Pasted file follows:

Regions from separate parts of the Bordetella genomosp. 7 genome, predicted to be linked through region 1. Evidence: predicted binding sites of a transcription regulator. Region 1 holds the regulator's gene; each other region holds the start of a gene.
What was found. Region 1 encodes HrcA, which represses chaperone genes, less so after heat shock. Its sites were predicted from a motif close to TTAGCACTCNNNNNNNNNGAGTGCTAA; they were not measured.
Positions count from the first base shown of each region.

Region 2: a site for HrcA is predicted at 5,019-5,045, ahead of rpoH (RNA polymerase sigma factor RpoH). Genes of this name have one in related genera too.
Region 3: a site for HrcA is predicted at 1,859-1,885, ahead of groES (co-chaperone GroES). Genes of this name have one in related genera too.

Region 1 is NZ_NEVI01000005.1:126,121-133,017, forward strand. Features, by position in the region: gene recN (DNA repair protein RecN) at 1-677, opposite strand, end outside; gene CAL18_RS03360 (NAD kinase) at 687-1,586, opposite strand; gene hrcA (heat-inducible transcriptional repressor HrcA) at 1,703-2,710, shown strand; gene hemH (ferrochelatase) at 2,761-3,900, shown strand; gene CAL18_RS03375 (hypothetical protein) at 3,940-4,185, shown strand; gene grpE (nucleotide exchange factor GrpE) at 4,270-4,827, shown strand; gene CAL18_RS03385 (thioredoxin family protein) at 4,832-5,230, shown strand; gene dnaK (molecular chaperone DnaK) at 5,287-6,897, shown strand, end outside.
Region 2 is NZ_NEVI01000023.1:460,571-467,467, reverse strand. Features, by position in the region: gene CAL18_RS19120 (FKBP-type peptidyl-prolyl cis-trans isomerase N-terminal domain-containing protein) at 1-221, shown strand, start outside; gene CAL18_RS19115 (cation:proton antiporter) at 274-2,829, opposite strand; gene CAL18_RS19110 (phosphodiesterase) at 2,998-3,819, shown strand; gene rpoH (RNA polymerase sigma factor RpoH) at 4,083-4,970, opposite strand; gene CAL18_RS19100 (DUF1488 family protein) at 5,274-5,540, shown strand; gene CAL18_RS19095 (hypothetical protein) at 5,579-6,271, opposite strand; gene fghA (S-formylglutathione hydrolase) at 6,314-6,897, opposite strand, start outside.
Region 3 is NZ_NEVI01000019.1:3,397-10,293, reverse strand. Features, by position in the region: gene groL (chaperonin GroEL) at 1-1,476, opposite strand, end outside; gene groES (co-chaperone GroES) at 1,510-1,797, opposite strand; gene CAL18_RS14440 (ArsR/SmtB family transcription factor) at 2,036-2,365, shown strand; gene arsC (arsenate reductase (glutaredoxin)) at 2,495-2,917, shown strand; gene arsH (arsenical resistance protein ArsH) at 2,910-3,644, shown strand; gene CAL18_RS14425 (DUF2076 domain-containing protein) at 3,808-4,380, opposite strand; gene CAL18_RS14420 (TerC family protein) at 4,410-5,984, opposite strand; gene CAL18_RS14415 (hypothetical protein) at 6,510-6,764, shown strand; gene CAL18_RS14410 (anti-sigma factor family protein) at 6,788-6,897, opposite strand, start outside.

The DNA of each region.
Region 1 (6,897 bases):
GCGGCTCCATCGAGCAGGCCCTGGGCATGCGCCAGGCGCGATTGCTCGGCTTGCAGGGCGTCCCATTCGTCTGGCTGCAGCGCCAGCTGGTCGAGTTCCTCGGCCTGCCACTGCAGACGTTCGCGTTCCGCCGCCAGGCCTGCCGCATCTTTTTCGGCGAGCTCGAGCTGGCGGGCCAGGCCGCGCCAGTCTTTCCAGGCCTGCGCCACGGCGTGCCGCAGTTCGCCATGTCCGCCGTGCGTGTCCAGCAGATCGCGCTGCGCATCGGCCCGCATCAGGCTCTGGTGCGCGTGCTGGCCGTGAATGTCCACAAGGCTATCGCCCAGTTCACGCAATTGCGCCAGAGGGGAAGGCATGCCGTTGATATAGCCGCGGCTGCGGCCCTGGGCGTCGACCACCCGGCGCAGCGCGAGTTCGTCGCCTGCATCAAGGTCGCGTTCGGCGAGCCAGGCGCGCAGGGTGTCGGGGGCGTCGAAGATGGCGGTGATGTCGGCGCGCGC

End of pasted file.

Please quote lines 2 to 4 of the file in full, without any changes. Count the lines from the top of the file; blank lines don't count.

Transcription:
What was found. Region 1 encodes HrcA, which represses chaperone genes, less so after heat shock. Its sites were predicted from a motif close to TTAGCACTCNNNNNNNNNGAGTGCTAA; they were not measured.
Positions count from the first base shown of each region.

Region 2: a site for HrcA is predicted at 5,019-5,045, ahead of rpoH (RNA polymerase sigma factor RpoH). Genes of this name have one in related genera too.